However, push to reform agenda came in the Musharraf regime. He introduced a body named National Reconstruction Bureau (NRB). It was made as an independent and autonomous body aimed at devising laws to empower people and revise colonial institutional arrangements through institutional reforms. Think tanks were created under the NRB produced Police Order, 2002. The aim was to shift from a force model to ‘service-oriented model’ with democratic oversight.

In 2003, the federal government earmarked Rs. 5 billion for the conversion of ‘B’ areas of Baluchistan into ‘A’ areas. It was an important departure from the past. The underlying aim was to empower the general public, dispense speedy justice, control crime, and curb terrorism effectively and ensure writ of the state through police in otherwise tribal areas.

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To materialize this, a project was created in Central Police Office of Baluchistan to monitor all the conversion process within the stipulated timeframe and ensure the provision of other necessary paraphernalia. The process was started under Dr. Shoaib Suddle, the-then Inspection General of Police (IGP) in Baluchistan. Fortunately, the political government, at both the federal and provincial level, extended all possible assistance.

In fact, the first three districts where the writ of police was established (Quetta, Lasbela, and Naseerabad), were the constituencies of the ruling elite. Zafarullah Khan Jamali, the Prime Minister at the time, voluntarily offered his own constituency to be brought into the fold of ‘A’ area. Similarly, Jam Muhammad Yousaf, the then-CM of Baluchistan, followed suit and offered his constituency, Lasbela, to be ‘A’ area.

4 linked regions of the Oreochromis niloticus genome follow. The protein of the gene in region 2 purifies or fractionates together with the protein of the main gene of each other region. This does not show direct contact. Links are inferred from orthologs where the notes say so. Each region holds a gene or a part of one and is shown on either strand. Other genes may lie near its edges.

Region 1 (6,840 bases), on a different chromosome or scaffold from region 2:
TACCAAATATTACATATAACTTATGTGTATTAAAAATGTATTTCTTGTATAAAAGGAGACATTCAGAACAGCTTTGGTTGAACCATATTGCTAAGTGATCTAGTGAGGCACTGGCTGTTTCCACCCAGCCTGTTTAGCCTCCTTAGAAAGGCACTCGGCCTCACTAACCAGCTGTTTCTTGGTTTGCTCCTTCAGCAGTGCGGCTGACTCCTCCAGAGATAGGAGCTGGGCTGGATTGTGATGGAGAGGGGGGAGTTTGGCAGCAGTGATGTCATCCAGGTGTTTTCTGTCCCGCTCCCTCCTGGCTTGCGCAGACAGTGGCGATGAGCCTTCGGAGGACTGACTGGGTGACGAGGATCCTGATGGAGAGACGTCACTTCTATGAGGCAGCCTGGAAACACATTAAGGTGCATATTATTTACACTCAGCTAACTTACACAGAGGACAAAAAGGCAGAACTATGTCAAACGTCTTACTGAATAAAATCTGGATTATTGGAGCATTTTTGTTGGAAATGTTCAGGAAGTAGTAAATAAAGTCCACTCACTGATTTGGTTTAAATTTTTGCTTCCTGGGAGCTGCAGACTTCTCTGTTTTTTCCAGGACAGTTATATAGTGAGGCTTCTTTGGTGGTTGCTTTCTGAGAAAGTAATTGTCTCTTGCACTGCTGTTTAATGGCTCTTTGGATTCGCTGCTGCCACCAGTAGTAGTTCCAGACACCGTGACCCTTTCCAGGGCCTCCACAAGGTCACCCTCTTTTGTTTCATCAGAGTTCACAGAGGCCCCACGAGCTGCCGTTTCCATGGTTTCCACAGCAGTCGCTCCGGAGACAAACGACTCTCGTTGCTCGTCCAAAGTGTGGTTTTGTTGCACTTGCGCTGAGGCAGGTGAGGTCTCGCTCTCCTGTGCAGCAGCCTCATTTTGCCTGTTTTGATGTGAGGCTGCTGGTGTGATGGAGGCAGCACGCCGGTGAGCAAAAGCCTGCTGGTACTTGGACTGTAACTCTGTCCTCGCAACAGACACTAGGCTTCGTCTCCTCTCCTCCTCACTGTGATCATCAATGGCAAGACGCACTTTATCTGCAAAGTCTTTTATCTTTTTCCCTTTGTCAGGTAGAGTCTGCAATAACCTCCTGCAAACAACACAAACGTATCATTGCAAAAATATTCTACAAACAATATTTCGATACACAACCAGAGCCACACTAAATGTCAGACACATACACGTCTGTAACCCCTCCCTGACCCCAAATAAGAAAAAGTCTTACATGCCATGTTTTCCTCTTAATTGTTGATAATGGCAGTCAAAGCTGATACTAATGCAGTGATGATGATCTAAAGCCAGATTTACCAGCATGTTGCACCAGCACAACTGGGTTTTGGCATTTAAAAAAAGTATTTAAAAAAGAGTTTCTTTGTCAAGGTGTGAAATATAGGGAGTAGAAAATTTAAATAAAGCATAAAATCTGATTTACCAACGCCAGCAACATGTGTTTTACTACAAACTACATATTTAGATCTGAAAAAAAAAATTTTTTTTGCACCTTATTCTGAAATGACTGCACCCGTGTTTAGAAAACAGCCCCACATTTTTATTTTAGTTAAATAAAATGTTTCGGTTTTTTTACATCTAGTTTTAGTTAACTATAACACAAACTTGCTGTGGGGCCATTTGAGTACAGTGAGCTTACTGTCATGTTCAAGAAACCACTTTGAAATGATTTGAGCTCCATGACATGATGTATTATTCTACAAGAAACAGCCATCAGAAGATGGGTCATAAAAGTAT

It was a shattering blow that threw the province back into tribal times. It is time to gather again for rule of law and rights of people of Baluchistan.

Those were the ideal times, the police leadership was capable of steering reforms and speeding up the conversion process. The political leadership was supportive and cooperated in ushering an era of rule of law and equal treatment for everyone. Chaudhary Yaqoob replaced Dr. Shoaib Suddle as IGP Balochistan. He served for a long period of time and ensured the continuity of the conversion process without any breaks.

He brought 10 more districts into ‘A’ areas. The consolidated base formally established was further culminated by another IGP Baluchistan, Tariq Khosa. In his year-long tenure, he brought the remaining 17 districts into ‘A’ area. On August 14, 2007, Tariq Khosa gave independence gift to the people by converting all the districts to ‘A’ category.

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It was based on the premise that the state protects better than the sardars. Tariq Khosa worked diligently on the conversion process and marshaled support from all the stakeholders. He worked in close collaboration with Chief Secretary K.B. Rind to ensure that Baluchistan was governed by uniform police law. Eventually, his efforts bore fruit, and he succeeded in the most agreeable pursuit.

However, all efforts to organize the police on professional lines and ensure rule of law received a setback. In 2008, Baluchistan Provincial Assembly passed a resolution which reverted back all the areas from ‘A’ to ‘B’ category, similar to the arrangement prior to 2003.

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The resolution was passed on the pretext that the conversion process and newly established arrangements were costly and averse to the local traditions. It was a shattering blow that threw the province back into tribal times. It is time to gather again for rule of law and rights of people of Baluchistan.

Akhlaq Ullah Tarar is an officer of Police Service of Pakistan, working in Baluchistan and can be reached at akhlaqtarar5959@gmail.com. The views expressed in this article are author’s own and do not necessarily reflect the editorial policy of Global Village Space.